Saturday, May 05, 2012

Waterfowl Migration Winding Down

Ring-necked ducks taking flight

With the arrival of May the spring waterfowl migration is winding down in my area.  It all began back in late February with the snow geese and tundra swans arriving at Middle Creek and by early March buffleheads, lesser scaup, and common mergansers were on the local lake.  The mild winter had failed to freeze the lake so there was not the usual ice to impede their early arrival.

By early April these species had moved on and were replaced with hooded mergansers, ring-necked ducks, horned grebes, along with the resident mallards and wood ducks.  Last weekend a flock of ring-necked ducks were still on the lake.  During my visits yesterday and today I failed to spot them.

Common Loons

The loons arrived during the second week of April with the numbers peaking last weekend when I spotted at least four individuals.  I photographed this pair yesterday but today was unable to spot a singe loon.  More loons may arrive yet however I will not be surprised if this is the last I will see them this spring.

Common Loon, winter plumage

As the loons pass through our area both the breeding and winter plumage can be seen with birds of both plumages being seen in nearly equal numbers.

Loon in flight

Check out how the loons feet extend well beyond its tail apparently acting as its rudder in flight.  The loons legs are positioned far back on its body; perfect for diving but useless for walking on land.  A loon causes a considerable commotion taking flight as it must patter for well over one hundred yards to gain enough speed to become airborne. 

Seldom have I observed a loon return to the lake once it takes flight.  Typically the loon, once in the air, will circle the lake a number of times clockwise gaining altitude with each pass.  After three to five passes it will be high in the air while I watch it passing over the north end of the lake soon becoming a mere speck above the horizon before disappearing completely.

Red-breasted Merganser

The female and immature red-breasted mergansers are the last to leave.  I have never observed mature males later than mid April however hens and immature males will stay well into May, sometimes as late as the last week.  I photographed this female stretching her wings yesterday after she had emerged from fishing underwater.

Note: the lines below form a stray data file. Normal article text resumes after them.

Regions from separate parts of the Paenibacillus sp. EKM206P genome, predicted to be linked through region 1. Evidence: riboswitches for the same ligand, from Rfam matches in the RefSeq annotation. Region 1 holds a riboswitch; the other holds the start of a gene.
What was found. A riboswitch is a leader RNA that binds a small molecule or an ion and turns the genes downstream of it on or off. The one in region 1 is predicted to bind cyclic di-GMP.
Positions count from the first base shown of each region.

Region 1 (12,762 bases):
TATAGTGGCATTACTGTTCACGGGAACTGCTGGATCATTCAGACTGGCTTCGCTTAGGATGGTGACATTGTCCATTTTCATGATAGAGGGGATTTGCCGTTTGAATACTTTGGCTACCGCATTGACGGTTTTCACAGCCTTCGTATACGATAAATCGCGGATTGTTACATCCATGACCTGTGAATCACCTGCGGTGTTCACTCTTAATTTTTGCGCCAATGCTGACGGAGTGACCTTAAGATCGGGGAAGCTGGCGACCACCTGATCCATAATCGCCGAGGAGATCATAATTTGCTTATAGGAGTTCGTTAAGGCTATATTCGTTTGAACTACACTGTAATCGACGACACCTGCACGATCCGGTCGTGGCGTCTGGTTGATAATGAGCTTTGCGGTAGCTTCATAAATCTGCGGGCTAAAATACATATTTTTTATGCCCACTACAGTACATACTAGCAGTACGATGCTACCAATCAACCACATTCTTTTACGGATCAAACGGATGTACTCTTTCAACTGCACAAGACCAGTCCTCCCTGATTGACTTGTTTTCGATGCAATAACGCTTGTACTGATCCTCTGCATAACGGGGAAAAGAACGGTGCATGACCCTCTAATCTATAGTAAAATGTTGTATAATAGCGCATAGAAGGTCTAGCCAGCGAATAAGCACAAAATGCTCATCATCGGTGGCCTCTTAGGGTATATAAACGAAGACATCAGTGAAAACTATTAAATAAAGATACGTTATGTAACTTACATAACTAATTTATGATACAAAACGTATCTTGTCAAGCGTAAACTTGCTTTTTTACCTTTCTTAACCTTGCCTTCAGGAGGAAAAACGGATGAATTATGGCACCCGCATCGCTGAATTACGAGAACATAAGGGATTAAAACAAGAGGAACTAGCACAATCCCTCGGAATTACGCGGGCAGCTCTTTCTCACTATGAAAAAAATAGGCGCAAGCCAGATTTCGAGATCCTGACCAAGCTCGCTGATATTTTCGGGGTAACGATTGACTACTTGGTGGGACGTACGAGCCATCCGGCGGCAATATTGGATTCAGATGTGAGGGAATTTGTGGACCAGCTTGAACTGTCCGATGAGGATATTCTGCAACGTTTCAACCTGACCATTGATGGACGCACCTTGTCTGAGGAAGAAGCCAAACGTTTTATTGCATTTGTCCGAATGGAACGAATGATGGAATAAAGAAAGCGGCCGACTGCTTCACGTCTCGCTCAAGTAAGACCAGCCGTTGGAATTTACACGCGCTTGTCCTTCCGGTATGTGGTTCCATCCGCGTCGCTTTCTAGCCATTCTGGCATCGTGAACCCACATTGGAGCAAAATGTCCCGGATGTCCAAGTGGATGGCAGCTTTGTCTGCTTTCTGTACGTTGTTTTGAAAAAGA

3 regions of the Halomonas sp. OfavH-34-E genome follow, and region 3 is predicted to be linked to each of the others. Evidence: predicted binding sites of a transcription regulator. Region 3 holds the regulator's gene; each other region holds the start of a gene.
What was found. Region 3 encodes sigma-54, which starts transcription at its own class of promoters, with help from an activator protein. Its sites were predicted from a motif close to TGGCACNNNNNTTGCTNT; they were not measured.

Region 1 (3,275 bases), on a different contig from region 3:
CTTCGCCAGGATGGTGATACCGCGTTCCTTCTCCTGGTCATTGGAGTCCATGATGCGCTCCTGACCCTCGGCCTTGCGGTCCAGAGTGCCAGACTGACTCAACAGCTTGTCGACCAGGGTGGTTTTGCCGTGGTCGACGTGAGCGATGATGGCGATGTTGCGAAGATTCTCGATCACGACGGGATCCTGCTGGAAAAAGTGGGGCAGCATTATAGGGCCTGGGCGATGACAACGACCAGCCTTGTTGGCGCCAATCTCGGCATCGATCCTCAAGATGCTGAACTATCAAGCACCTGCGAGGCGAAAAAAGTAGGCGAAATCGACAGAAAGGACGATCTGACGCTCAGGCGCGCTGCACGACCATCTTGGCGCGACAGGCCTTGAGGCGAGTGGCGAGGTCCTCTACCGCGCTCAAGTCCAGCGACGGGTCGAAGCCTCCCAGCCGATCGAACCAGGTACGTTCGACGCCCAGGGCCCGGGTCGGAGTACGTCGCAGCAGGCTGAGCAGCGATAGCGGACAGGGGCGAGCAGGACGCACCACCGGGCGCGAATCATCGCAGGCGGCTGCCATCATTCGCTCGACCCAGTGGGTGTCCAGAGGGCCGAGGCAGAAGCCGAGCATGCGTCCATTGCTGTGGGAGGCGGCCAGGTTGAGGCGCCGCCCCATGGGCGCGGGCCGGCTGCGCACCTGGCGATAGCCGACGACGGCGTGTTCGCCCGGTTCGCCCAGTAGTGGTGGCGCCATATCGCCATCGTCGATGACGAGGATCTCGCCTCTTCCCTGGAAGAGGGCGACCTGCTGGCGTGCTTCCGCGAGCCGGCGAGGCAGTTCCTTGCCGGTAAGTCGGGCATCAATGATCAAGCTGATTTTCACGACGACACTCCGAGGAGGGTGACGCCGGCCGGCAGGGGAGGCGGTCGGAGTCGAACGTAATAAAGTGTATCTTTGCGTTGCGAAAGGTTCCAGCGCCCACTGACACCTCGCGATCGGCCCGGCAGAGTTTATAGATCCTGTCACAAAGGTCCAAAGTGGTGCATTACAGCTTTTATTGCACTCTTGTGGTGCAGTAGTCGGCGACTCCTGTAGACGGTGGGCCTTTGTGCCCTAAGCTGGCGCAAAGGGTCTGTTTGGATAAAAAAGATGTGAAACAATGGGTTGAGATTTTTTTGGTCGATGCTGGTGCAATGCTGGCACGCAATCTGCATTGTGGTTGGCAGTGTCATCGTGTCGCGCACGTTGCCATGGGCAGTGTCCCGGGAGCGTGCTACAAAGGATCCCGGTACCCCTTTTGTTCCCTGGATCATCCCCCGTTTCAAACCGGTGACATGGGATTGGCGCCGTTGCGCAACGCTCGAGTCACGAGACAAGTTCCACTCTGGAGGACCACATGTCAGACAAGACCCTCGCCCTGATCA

Female Red-breasted Mergansers

The mergansers were very actively fishing yesterday and diving frequently.  I enjoy watching these birds when they encounter a large school of baitfish.  The birds will go from swimming with their heads underwater to running across the surface when suddenly the entire flock will dive.  Where moments before a flock of ducks were swimming, only swirls on the water remain.  A few moments later heads will begin popping up some distance from where they dived and the search for fish will resume.

Many of the diving species such as the loons, horned grebes, pied-billed grebes, and redhead ducks will dive to evade intruders however while they dive to feed, the red-breasted merganser when pressed to closely take flight.

While the waterfowl migration is winding down the spring song bird migration is heating up.  Just this week I spotted my first hummingbird, cat bird, and spotted sandpiper for the season.

For more Critters of all Kinds
visit and join in at


Elaine said...

Lovely post! I love the lighting in the last two of the Mergansers. Nice work!

i beati said...

I could sit and watch forever and did n=any times in Canada

Montanagirl said...

Enjoyed this post. Very nice photo line-up. I've been seeing Loons at a local lake as well. Last year they were still here in late September.

Anonymous said...

What amazingly lovely shots.

Roan said...

Those mergansers are amazing. Very nice selection of critters and beautifully photographed, as well.

Lois Evensen said...

Fabulous pictures, as always. The last two are exceptional!

Dianne said...

the flight shots are so clear, and so wonderful